Automotive design expert witness advises on a case involving a man who was severely injured after being ejected from a vehicle while riding with his seat reclined. Plaintiff was a front seat passenger on a long trip. He decided to have a nap and reclined his seat. The driver lost control of the vehicle, and it rolled over. The plaintiff, although buckled in, was thrown out the passenger window during the rollover. He suffered severe orthopedic, internal and brain injuries.
He alleges the vehicle manufacturer knew about the risk posed by the reclining seat but did not alter its design or warn occupants of the danger. He filed claims for design defect, manufacturing defect and failure to warn. He asserts that seat’s ability to recline beyond 45 degrees rendered the seatbelt system useless. The seat also violates the principles of crashworthiness, he argues.
Question(s) For Expert Witness
- 1. What caused the passenger’s ejection?
- 2. How could it have been prevented?
- 3. Was there a better vehicle design?
Expert Witness Response
The testing performed by the defendant manufacturer and others demonstrates the dangers of a reclined seat in frontal and rear impacts. The testing, as presented in this case, is sufficient to identify the dangers of reclined seats in motor vehicles in general. Any other reasonable manufacturer would have run these types of tests to determine the threshold of seatback recline angle.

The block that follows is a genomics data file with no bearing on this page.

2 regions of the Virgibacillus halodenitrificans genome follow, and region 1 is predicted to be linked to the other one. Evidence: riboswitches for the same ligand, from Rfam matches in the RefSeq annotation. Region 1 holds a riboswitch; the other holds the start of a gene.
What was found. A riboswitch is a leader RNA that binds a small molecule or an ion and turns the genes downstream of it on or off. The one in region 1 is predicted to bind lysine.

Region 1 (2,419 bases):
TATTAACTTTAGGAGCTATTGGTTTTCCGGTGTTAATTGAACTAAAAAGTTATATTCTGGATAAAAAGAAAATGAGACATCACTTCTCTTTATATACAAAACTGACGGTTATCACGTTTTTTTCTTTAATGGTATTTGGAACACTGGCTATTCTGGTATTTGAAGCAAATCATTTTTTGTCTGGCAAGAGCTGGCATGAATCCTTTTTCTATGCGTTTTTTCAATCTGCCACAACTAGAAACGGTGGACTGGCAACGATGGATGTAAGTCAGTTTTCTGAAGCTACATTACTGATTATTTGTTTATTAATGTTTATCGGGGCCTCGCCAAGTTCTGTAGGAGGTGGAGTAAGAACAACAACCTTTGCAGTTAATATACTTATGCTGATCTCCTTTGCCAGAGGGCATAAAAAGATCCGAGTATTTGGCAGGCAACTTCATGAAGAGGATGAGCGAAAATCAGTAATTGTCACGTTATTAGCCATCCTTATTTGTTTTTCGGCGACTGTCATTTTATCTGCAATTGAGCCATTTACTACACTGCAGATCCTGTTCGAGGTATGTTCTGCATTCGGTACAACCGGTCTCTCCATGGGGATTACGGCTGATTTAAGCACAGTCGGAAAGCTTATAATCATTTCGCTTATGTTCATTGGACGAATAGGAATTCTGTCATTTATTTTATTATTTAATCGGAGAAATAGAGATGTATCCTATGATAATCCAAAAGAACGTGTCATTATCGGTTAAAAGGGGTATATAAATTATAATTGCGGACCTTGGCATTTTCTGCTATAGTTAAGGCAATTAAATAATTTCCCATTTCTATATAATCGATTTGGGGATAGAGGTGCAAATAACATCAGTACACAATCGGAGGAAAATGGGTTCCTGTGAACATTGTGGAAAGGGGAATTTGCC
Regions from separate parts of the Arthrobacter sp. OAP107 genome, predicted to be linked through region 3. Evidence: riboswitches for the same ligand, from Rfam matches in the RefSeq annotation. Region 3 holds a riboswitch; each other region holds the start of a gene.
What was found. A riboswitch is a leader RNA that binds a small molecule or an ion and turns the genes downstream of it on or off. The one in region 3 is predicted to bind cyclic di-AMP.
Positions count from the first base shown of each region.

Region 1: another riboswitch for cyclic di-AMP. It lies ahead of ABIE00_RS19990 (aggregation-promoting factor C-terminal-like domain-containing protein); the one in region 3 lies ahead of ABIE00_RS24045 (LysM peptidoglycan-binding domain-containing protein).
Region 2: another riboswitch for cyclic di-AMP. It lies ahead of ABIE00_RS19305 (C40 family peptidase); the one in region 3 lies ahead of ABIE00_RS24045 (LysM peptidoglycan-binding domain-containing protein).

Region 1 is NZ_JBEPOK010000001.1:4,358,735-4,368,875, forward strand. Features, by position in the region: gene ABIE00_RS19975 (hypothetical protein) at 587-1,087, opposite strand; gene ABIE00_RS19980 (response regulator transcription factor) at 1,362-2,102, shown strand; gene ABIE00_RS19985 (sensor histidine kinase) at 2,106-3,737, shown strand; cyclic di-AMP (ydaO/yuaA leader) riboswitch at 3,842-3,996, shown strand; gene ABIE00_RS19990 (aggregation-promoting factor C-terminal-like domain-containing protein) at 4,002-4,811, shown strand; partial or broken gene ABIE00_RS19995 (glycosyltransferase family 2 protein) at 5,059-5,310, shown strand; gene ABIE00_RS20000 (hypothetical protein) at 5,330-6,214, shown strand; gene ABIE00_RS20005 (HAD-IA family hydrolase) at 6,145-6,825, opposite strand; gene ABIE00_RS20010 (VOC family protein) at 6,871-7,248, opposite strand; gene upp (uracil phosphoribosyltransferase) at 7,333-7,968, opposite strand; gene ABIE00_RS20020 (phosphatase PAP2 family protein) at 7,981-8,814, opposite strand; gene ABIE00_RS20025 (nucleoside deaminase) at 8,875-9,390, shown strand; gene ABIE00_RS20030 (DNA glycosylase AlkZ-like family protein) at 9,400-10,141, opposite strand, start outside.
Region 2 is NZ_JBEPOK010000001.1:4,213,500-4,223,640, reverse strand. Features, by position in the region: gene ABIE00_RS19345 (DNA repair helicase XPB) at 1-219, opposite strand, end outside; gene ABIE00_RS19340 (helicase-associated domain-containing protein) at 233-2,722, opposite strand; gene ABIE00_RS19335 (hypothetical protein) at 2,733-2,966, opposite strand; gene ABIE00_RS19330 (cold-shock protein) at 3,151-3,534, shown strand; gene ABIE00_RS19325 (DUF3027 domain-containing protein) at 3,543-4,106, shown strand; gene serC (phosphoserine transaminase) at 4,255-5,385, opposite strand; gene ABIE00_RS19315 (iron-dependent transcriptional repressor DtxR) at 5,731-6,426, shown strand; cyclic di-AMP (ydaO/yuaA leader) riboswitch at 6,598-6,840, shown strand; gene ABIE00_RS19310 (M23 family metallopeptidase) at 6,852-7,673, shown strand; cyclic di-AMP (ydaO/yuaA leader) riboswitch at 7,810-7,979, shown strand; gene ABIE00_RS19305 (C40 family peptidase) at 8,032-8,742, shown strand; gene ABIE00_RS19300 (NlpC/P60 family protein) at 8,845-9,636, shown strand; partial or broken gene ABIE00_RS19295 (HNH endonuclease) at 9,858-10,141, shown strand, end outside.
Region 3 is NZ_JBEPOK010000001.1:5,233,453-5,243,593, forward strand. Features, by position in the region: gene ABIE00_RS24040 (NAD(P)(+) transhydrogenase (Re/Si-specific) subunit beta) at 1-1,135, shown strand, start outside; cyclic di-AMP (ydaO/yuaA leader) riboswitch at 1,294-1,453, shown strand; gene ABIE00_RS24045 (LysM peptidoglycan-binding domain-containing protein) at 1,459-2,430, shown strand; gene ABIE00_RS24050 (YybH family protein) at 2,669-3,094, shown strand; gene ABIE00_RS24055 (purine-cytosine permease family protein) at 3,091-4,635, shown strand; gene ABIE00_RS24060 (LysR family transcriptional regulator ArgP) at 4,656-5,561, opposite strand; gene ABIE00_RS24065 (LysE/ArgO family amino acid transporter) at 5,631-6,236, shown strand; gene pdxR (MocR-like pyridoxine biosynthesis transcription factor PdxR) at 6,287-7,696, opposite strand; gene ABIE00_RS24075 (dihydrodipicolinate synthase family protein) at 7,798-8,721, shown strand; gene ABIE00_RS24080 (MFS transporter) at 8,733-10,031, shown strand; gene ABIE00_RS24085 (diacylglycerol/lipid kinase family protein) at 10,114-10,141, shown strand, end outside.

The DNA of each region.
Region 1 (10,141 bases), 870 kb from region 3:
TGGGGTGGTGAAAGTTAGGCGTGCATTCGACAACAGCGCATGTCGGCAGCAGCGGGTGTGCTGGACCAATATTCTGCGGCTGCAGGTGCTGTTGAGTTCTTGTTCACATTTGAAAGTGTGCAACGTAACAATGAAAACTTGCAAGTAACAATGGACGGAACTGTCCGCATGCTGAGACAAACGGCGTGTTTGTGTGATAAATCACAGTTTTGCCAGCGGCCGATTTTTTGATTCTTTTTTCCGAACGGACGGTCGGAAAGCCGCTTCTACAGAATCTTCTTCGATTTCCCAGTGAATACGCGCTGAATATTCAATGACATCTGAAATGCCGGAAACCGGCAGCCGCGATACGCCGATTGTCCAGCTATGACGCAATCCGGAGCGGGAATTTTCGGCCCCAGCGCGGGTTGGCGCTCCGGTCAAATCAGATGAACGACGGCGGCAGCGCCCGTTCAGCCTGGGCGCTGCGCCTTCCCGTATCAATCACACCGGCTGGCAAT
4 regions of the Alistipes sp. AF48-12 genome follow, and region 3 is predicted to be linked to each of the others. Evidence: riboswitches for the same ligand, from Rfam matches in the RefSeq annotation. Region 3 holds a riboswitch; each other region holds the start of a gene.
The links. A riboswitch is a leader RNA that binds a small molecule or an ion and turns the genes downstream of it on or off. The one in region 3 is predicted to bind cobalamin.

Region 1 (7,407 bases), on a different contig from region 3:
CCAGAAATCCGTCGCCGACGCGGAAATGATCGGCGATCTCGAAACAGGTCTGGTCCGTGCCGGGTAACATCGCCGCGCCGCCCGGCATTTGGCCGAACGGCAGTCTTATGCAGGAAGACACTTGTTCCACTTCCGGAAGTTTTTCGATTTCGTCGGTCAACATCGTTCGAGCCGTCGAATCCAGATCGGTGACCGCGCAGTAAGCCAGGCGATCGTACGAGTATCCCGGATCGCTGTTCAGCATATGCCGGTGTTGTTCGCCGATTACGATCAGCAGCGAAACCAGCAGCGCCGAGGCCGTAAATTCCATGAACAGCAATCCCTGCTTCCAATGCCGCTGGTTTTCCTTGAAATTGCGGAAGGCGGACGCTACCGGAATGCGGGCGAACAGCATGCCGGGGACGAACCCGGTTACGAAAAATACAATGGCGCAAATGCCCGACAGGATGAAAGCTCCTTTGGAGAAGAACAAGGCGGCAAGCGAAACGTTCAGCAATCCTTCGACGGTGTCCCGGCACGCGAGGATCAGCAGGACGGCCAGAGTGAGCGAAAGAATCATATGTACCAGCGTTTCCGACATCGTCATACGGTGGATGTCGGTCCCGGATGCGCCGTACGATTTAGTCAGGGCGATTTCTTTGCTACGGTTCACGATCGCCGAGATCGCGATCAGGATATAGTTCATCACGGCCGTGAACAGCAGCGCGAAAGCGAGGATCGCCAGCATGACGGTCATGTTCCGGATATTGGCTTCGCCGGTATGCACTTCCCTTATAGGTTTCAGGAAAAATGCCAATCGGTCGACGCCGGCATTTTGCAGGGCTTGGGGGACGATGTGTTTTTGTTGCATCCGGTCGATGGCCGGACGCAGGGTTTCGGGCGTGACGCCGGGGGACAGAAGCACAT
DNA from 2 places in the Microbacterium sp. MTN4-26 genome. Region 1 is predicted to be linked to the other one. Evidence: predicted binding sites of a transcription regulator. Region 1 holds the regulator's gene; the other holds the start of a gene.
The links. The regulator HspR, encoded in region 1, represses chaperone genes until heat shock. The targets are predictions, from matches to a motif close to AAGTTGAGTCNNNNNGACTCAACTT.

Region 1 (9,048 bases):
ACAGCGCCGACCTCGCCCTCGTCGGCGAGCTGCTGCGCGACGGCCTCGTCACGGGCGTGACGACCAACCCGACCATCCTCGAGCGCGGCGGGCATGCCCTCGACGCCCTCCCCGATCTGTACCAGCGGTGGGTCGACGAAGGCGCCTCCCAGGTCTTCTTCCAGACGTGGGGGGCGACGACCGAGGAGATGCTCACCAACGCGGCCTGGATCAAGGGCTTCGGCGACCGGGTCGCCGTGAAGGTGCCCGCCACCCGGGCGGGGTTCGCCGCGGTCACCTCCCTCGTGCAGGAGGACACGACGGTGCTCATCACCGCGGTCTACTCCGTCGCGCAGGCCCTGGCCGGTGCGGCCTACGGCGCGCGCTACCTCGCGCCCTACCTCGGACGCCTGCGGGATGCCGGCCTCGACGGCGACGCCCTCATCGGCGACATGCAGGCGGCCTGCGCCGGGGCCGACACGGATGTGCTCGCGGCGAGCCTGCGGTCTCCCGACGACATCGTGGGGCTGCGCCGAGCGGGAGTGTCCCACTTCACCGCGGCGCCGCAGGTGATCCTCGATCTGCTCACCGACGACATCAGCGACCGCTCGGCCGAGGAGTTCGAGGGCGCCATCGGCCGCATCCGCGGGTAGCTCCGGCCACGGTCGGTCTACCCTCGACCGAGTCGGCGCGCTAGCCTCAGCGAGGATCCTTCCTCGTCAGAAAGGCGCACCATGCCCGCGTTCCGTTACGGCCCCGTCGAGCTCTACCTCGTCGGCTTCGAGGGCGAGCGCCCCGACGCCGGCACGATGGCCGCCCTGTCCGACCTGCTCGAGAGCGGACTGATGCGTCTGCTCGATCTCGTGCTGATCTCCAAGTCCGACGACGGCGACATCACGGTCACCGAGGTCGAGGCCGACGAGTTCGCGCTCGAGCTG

It is my professional opinion that the plaintiff’s ejection would have been prevented by the use of either an all-belts-to-seat system (ABTS) or a seatback that would not recline beyond 45 degrees.
During my work experience I have gained extensive detailed knowledge of virtually all of the systems, sub-systems, and components that make up a modern motor vehicle. I have also gained a full understanding of how all of these systems work together, and especially how they work (or don’t work) together in accidents and rollovers. Specific to this case, I have an understanding of how the safety belt, seat, and the structure work together in a rollover accident. None of these systems can be analyzed in a vacuum; rather, they must be considered together.
The testing, as presented in this case, is sufficient to identify the dangers of reclined seats in motor vehicles in general. Any other reasonable manufacturer would have run these types of tests to determine the threshold of seatback recline angle.
The automotive design expert witness is an automotive engineer with more than 30 years of experience.